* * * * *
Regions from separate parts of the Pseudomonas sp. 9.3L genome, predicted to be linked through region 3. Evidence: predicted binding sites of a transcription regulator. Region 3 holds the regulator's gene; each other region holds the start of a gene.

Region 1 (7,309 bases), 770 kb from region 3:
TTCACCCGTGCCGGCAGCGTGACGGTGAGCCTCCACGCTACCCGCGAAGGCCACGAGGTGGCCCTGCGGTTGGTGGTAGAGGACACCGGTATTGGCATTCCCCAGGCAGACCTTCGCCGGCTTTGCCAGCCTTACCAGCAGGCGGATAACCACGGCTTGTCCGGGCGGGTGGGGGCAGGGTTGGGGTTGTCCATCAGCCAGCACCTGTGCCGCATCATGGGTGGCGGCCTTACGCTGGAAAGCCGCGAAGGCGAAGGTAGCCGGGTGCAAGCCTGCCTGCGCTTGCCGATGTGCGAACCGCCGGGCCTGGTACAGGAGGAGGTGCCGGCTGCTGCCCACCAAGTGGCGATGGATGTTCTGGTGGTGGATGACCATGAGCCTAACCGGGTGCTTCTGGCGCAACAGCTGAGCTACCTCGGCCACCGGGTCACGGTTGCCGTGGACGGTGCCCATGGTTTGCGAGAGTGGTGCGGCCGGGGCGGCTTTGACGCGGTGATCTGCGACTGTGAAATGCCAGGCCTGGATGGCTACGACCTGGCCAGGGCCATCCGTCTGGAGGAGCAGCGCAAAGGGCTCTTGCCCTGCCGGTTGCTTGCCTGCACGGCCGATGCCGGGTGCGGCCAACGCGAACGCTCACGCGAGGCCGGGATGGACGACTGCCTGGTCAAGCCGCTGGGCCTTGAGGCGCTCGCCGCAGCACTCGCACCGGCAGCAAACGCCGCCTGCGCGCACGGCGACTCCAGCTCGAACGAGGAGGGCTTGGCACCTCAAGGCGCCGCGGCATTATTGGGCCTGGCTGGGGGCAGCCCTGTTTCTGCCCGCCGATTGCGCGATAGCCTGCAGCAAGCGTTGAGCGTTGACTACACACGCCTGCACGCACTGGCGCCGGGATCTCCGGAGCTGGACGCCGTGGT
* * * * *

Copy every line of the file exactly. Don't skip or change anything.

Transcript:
Regions from separate parts of the Pseudomonas sp. 9.3L genome, predicted to be linked through region 3. Evidence: predicted binding sites of a transcription regulator. Region 3 holds the regulator's gene; each other region holds the start of a gene.

Region 1 (7,309 bases), 770 kb from region 3:
TTCACCCGTGCCGGCAGCGTGACGGTGAGCCTCCACGCTACCCGCGAAGGCCACGAGGTGGCCCTGCGGTTGGTGGTAGAGGACACCGGTATTGGCATTCCCCAGGCAGACCTTCGCCGGCTTTGCCAGCCTTACCAGCAGGCGGATAACCACGGCTTGTCCGGGCGGGTGGGGGCAGGGTTGGGGTTGTCCATCAGCCAGCACCTGTGCCGCATCATGGGTGGCGGCCTTACGCTGGAAAGCCGCGAAGGCGAAGGTAGCCGGGTGCAAGCCTGCCTGCGCTTGCCGATGTGCGAACCGCCGGGCCTGGTACAGGAGGAGGTGCCGGCTGCTGCCCACCAAGTGGCGATGGATGTTCTGGTGGTGGATGACCATGAGCCTAACCGGGTGCTTCTGGCGCAACAGCTGAGCTACCTCGGCCACCGGGTCACGGTTGCCGTGGACGGTGCCCATGGTTTGCGAGAGTGGTGCGGCCGGGGCGGCTTTGACGCGGTGATCTGCGACTGTGAAATGCCAGGCCTGGATGGCTACGACCTGGCCAGGGCCATCCGTCTGGAGGAGCAGCGCAAAGGGCTCTTGCCCTGCCGGTTGCTTGCCTGCACGGCCGATGCCGGGTGCGGCCAACGCGAACGCTCACGCGAGGCCGGGATGGACGACTGCCTGGTCAAGCCGCTGGGCCTTGAGGCGCTCGCCGCAGCACTCGCACCGGCAGCAAACGCCGCCTGCGCGCACGGCGACTCCAGCTCGAACGAGGAGGGCTTGGCACCTCAAGGCGCCGCGGCATTATTGGGCCTGGCTGGGGGCAGCCCTGTTTCTGCCCGCCGATTGCGCGATAGCCTGCAGCAAGCGTTGAGCGTTGACTACACACGCCTGCACGCACTGGCGCCGGGATCTCCGGAGCTGGACGCCGTGGT